Scottish law provides for a third finding: "not proven".
In practice, a ruling of innocence will only be returned if the defense is able to provide proof of innocence that is superior to the prosecution's proof of guilt. The prosecution's proof of guilt, however flimsy, is expected to be rebutted with proof of innocence by a legal defense, before a ruling on guilt or innocence is given. The rebuttals of an innocent defense are likely to be produced from a position of poor knowledge about the alleged crime, which can allow the prosecution to easily discredit the defense's rebuttals. In essence, the defense is expected to concoct a story of events that explains the facts of the case without implicating the defendant. The defense rebuttal may solve the crime by identifying the true perpetrator, it may implicate another innocent defendant, or it may be discredited as an implausible fabrication.
State funded defenses rarely match the quality of State funded prosecutions, so innocent defendants usually must fund a private defense to be able to match the power of the prosecution. The burden of funding a prosecution is collectively borne by the State. The burden of funding a private defense is individually borne by the accused. Individual defense resources in finances, information, equipment, expertise, research, and personnel, can never match the resources of a government, especially if the defendant is imprisoned. The accused is expected to pay the costs of a private defense, and also taxes that fund the prosecution.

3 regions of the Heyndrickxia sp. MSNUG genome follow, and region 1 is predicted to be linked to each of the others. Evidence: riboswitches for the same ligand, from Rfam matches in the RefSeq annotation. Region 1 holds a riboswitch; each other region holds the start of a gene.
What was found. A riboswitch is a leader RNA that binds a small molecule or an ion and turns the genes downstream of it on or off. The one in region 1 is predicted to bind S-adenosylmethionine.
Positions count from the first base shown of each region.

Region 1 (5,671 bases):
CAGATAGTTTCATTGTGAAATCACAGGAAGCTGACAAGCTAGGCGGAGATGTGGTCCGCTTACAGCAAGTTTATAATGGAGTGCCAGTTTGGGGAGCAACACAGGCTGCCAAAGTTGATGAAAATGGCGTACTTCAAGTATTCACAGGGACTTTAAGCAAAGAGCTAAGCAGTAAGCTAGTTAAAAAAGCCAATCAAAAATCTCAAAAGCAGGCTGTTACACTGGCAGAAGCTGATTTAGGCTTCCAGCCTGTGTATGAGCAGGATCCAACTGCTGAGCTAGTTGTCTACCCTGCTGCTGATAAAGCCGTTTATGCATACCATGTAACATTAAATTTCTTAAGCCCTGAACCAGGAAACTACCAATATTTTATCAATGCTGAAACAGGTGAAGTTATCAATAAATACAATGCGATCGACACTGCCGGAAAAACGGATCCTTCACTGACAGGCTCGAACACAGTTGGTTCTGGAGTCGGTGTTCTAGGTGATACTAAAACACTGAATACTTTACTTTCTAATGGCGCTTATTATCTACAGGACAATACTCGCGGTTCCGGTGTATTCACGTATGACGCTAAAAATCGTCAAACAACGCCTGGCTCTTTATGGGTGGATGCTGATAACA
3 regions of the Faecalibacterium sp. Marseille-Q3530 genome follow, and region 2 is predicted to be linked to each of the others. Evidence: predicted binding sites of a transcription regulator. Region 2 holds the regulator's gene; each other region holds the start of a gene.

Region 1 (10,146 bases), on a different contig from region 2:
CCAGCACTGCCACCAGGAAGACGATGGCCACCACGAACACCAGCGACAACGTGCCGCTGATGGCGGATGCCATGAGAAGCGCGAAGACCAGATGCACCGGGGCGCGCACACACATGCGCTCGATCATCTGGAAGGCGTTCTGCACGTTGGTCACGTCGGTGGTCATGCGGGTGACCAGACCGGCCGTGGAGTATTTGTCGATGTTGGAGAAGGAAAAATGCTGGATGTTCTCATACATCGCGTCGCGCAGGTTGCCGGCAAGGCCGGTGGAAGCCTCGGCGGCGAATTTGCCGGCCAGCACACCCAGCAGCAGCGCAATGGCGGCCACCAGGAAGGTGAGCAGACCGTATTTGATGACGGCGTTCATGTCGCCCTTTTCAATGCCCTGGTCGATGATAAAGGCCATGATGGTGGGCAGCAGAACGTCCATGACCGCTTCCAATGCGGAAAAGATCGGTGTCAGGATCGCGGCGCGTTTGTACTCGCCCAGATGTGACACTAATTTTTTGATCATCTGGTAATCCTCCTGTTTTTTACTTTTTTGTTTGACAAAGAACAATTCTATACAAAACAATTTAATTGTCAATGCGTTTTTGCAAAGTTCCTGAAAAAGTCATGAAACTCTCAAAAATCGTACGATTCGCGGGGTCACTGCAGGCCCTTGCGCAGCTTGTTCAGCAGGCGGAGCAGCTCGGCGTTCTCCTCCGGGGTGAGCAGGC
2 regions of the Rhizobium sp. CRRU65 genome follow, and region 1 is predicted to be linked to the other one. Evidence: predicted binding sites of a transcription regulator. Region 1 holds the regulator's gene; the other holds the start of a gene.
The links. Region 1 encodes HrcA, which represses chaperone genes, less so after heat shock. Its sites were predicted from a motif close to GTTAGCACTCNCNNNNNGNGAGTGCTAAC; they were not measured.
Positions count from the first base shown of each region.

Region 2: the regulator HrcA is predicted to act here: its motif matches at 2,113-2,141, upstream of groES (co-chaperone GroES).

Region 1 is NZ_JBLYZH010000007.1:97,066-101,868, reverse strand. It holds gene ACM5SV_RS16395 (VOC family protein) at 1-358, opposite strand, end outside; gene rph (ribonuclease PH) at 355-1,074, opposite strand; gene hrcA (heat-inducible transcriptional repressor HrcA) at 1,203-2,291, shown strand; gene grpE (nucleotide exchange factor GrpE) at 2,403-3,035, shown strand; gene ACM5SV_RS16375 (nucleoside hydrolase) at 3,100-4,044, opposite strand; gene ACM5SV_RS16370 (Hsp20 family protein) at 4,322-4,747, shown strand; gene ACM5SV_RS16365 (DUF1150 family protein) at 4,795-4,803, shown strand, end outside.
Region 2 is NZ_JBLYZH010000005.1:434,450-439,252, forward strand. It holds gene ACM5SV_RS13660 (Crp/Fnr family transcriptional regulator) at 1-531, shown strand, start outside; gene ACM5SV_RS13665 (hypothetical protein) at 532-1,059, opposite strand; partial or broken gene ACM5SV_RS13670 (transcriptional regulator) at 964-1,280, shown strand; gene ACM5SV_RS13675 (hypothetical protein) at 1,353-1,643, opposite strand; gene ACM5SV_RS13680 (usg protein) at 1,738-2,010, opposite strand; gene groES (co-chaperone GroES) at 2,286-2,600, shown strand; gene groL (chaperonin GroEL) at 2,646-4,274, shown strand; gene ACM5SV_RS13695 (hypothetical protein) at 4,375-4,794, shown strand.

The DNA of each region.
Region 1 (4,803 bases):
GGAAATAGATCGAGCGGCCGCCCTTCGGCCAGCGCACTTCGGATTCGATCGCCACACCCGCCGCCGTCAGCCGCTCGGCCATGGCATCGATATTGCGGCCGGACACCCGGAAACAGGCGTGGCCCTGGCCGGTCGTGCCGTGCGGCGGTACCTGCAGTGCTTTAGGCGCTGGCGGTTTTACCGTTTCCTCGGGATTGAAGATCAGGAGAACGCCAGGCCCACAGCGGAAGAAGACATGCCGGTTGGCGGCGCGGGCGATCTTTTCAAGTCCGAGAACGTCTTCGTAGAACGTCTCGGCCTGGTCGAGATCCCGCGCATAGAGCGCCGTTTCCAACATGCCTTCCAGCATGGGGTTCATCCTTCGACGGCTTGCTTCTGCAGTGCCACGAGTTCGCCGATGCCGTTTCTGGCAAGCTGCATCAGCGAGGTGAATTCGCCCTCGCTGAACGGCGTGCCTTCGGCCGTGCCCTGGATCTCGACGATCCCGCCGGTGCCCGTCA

Guaranteeing the presumption of innocence extends beyond the judicial system. For instance, in many countries journalistic codes of ethics state that journalists should refrain from referring to suspects as though their guilt is certain. For example, they use "suspect" or "defendant" when referring to the suspect, and use "alleged" when referring to the criminal activity that the suspect is accused of.

More subtly, publishing of the prosecution's case without proper defence argumentation may in practice constitute presumption of guilt. Publishing a roster of arrested suspects may constitute undeserved punishment as well, since in practice it damages the reputation of innocent suspects. Private groups fighting certain abuses may also apply similar tactics, such as publishing the real name, address, and phone number of suspects, or even contacting the suspects' employer, friends and neighbors.